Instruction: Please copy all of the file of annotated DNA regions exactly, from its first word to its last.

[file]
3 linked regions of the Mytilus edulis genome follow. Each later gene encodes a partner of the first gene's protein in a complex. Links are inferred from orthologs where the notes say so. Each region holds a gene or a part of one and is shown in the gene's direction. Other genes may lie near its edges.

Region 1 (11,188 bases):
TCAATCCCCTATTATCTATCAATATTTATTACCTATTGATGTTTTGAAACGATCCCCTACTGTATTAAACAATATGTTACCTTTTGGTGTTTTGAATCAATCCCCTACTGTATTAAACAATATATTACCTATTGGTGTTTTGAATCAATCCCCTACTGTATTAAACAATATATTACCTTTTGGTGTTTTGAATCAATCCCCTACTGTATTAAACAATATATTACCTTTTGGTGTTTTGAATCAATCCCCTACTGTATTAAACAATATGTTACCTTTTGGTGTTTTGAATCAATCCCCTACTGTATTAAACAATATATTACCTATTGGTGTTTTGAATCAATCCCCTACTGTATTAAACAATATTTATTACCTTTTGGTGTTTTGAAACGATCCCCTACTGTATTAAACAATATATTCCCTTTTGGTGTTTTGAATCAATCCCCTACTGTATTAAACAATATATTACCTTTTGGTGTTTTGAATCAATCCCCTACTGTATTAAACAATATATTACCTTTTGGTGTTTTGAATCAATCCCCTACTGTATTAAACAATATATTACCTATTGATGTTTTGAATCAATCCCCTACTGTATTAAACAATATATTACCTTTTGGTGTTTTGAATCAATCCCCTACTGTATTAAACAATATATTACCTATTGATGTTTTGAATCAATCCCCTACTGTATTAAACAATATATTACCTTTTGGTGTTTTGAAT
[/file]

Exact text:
3 linked regions of the Mytilus edulis genome follow. Each later gene encodes a partner of the first gene's protein in a complex. Links are inferred from orthologs where the notes say so. Each region holds a gene or a part of one and is shown in the gene's direction. Other genes may lie near its edges.

Region 1 (11,188 bases):
TCAATCCCCTATTATCTATCAATATTTATTACCTATTGATGTTTTGAAACGATCCCCTACTGTATTAAACAATATGTTACCTTTTGGTGTTTTGAATCAATCCCCTACTGTATTAAACAATATATTACCTATTGGTGTTTTGAATCAATCCCCTACTGTATTAAACAATATATTACCTTTTGGTGTTTTGAATCAATCCCCTACTGTATTAAACAATATATTACCTTTTGGTGTTTTGAATCAATCCCCTACTGTATTAAACAATATGTTACCTTTTGGTGTTTTGAATCAATCCCCTACTGTATTAAACAATATATTACCTATTGGTGTTTTGAATCAATCCCCTACTGTATTAAACAATATTTATTACCTTTTGGTGTTTTGAAACGATCCCCTACTGTATTAAACAATATATTCCCTTTTGGTGTTTTGAATCAATCCCCTACTGTATTAAACAATATATTACCTTTTGGTGTTTTGAATCAATCCCCTACTGTATTAAACAATATATTACCTTTTGGTGTTTTGAATCAATCCCCTACTGTATTAAACAATATATTACCTATTGATGTTTTGAATCAATCCCCTACTGTATTAAACAATATATTACCTTTTGGTGTTTTGAATCAATCCCCTACTGTATTAAACAATATATTACCTATTGATGTTTTGAATCAATCCCCTACTGTATTAAACAATATATTACCTTTTGGTGTTTTGAAT